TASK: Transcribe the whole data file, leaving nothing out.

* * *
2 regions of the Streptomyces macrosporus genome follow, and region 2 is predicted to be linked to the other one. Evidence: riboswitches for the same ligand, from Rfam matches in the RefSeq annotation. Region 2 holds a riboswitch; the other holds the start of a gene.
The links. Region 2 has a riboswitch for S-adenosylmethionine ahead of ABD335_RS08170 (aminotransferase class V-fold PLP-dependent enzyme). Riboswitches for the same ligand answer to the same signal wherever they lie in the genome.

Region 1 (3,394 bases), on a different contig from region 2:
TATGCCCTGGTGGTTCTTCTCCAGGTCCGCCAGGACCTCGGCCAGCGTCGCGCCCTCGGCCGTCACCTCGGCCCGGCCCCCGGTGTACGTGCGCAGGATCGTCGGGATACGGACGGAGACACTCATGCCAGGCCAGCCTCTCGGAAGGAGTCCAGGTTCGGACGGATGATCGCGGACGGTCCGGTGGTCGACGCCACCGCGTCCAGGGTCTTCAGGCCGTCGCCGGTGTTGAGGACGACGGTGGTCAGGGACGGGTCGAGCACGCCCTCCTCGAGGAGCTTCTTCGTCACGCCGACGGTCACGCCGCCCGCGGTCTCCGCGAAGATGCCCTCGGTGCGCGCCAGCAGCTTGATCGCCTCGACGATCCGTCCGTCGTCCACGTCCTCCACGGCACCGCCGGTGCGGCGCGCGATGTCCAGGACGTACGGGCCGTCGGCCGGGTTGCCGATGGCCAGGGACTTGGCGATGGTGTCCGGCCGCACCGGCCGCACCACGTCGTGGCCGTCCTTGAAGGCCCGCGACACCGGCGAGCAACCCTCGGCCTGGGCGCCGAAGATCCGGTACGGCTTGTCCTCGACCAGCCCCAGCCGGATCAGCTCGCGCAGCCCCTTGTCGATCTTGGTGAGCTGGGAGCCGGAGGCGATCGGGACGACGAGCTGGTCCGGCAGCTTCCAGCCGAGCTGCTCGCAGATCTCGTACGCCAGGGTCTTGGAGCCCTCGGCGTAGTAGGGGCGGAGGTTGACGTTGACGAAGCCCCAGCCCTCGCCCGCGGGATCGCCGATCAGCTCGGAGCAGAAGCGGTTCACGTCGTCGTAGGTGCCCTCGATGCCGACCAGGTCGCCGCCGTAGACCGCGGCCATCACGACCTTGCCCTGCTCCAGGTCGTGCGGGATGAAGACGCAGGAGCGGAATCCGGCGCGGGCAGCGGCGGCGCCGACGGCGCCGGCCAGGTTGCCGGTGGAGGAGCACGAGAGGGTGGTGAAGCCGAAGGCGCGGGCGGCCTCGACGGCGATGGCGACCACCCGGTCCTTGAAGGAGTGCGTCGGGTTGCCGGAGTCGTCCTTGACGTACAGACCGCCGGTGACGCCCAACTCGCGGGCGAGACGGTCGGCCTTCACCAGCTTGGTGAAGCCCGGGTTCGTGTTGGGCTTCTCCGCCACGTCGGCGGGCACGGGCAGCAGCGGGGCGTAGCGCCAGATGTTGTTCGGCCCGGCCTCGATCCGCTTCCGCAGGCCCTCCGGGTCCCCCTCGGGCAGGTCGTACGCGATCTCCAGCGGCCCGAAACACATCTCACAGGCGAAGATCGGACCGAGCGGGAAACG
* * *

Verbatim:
2 regions of the Streptomyces macrosporus genome follow, and region 2 is predicted to be linked to the other one. Evidence: riboswitches for the same ligand, from Rfam matches in the RefSeq annotation. Region 2 holds a riboswitch; the other holds the start of a gene.
The links. Region 2 has a riboswitch for S-adenosylmethionine ahead of ABD335_RS08170 (aminotransferase class V-fold PLP-dependent enzyme). Riboswitches for the same ligand answer to the same signal wherever they lie in the genome.

Region 1 (3,394 bases), on a different contig from region 2:
TATGCCCTGGTGGTTCTTCTCCAGGTCCGCCAGGACCTCGGCCAGCGTCGCGCCCTCGGCCGTCACCTCGGCCCGGCCCCCGGTGTACGTGCGCAGGATCGTCGGGATACGGACGGAGACACTCATGCCAGGCCAGCCTCTCGGAAGGAGTCCAGGTTCGGACGGATGATCGCGGACGGTCCGGTGGTCGACGCCACCGCGTCCAGGGTCTTCAGGCCGTCGCCGGTGTTGAGGACGACGGTGGTCAGGGACGGGTCGAGCACGCCCTCCTCGAGGAGCTTCTTCGTCACGCCGACGGTCACGCCGCCCGCGGTCTCCGCGAAGATGCCCTCGGTGCGCGCCAGCAGCTTGATCGCCTCGACGATCCGTCCGTCGTCCACGTCCTCCACGGCACCGCCGGTGCGGCGCGCGATGTCCAGGACGTACGGGCCGTCGGCCGGGTTGCCGATGGCCAGGGACTTGGCGATGGTGTCCGGCCGCACCGGCCGCACCACGTCGTGGCCGTCCTTGAAGGCCCGCGACACCGGCGAGCAACCCTCGGCCTGGGCGCCGAAGATCCGGTACGGCTTGTCCTCGACCAGCCCCAGCCGGATCAGCTCGCGCAGCCCCTTGTCGATCTTGGTGAGCTGGGAGCCGGAGGCGATCGGGACGACGAGCTGGTCCGGCAGCTTCCAGCCGAGCTGCTCGCAGATCTCGTACGCCAGGGTCTTGGAGCCCTCGGCGTAGTAGGGGCGGAGGTTGACGTTGACGAAGCCCCAGCCCTCGCCCGCGGGATCGCCGATCAGCTCGGAGCAGAAGCGGTTCACGTCGTCGTAGGTGCCCTCGATGCCGACCAGGTCGCCGCCGTAGACCGCGGCCATCACGACCTTGCCCTGCTCCAGGTCGTGCGGGATGAAGACGCAGGAGCGGAATCCGGCGCGGGCAGCGGCGGCGCCGACGGCGCCGGCCAGGTTGCCGGTGGAGGAGCACGAGAGGGTGGTGAAGCCGAAGGCGCGGGCGGCCTCGACGGCGATGGCGACCACCCGGTCCTTGAAGGAGTGCGTCGGGTTGCCGGAGTCGTCCTTGACGTACAGACCGCCGGTGACGCCCAACTCGCGGGCGAGACGGTCGGCCTTCACCAGCTTGGTGAAGCCCGGGTTCGTGTTGGGCTTCTCCGCCACGTCGGCGGGCACGGGCAGCAGCGGGGCGTAGCGCCAGATGTTGTTCGGCCCGGCCTCGATCCGCTTCCGCAGGCCCTCCGGGTCCCCCTCGGGCAGGTCGTACGCGATCTCCAGCGGCCCGAAACACATCTCACAGGCGAAGATCGGACCGAGCGGGAAACG